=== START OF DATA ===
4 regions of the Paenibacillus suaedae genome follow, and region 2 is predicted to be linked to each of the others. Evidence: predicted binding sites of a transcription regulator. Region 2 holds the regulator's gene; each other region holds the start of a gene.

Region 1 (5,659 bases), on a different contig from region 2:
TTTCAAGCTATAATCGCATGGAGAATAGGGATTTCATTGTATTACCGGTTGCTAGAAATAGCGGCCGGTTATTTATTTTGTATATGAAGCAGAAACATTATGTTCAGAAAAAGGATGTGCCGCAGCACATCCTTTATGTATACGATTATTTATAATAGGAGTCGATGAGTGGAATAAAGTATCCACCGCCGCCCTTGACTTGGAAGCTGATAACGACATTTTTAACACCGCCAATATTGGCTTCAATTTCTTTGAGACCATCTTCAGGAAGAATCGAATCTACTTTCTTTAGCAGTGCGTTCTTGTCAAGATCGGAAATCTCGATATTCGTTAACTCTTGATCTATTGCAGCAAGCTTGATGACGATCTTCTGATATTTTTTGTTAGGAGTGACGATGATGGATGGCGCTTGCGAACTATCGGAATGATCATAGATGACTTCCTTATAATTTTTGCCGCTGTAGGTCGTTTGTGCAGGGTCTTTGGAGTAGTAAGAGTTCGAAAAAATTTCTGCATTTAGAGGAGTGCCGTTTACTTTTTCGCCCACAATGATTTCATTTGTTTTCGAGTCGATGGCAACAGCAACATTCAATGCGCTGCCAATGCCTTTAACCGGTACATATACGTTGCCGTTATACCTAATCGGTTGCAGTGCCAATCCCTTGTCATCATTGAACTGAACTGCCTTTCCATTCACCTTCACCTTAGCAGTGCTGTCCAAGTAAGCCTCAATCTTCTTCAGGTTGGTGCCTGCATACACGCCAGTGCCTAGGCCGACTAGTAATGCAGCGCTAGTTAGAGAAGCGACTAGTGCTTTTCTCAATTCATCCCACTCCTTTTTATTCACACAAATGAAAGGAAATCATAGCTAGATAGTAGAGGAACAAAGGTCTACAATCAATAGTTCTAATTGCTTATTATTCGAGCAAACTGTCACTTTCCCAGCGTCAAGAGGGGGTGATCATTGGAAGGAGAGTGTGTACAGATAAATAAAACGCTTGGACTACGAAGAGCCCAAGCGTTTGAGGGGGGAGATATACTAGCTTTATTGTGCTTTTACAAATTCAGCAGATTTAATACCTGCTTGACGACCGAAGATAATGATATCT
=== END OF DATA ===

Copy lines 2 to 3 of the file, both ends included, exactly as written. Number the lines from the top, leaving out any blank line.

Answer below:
Region 1 (5,659 bases), on a different contig from region 2:
TTTCAAGCTATAATCGCATGGAGAATAGGGATTTCATTGTATTACCGGTTGCTAGAAATAGCGGCCGGTTATTTATTTTGTATATGAAGCAGAAACATTATGTTCAGAAAAAGGATGTGCCGCAGCACATCCTTTATGTATACGATTATTTATAATAGGAGTCGATGAGTGGAATAAAGTATCCACCGCCGCCCTTGACTTGGAAGCTGATAACGACATTTTTAACACCGCCAATATTGGCTTCAATTTCTTTGAGACCATCTTCAGGAAGAATCGAATCTACTTTCTTTAGCAGTGCGTTCTTGTCAAGATCGGAAATCTCGATATTCGTTAACTCTTGATCTATTGCAGCAAGCTTGATGACGATCTTCTGATATTTTTTGTTAGGAGTGACGATGATGGATGGCGCTTGCGAACTATCGGAATGATCATAGATGACTTCCTTATAATTTTTGCCGCTGTAGGTCGTTTGTGCAGGGTCTTTGGAGTAGTAAGAGTTCGAAAAAATTTCTGCATTTAGAGGAGTGCCGTTTACTTTTTCGCCCACAATGATTTCATTTGTTTTCGAGTCGATGGCAACAGCAACATTCAATGCGCTGCCAATGCCTTTAACCGGTACATATACGTTGCCGTTATACCTAATCGGTTGCAGTGCCAATCCCTTGTCATCATTGAACTGAACTGCCTTTCCATTCACCTTCACCTTAGCAGTGCTGTCCAAGTAAGCCTCAATCTTCTTCAGGTTGGTGCCTGCATACACGCCAGTGCCTAGGCCGACTAGTAATGCAGCGCTAGTTAGAGAAGCGACTAGTGCTTTTCTCAATTCATCCCACTCCTTTTTATTCACACAAATGAAAGGAAATCATAGCTAGATAGTAGAGGAACAAAGGTCTACAATCAATAGTTCTAATTGCTTATTATTCGAGCAAACTGTCACTTTCCCAGCGTCAAGAGGGGGTGATCATTGGAAGGAGAGTGTGTACAGATAAATAAAACGCTTGGACTACGAAGAGCCCAAGCGTTTGAGGGGGGAGATATACTAGCTTTATTGTGCTTTTACAAATTCAGCAGATTTAATACCTGCTTGACGACCGAAGATAATGATATCT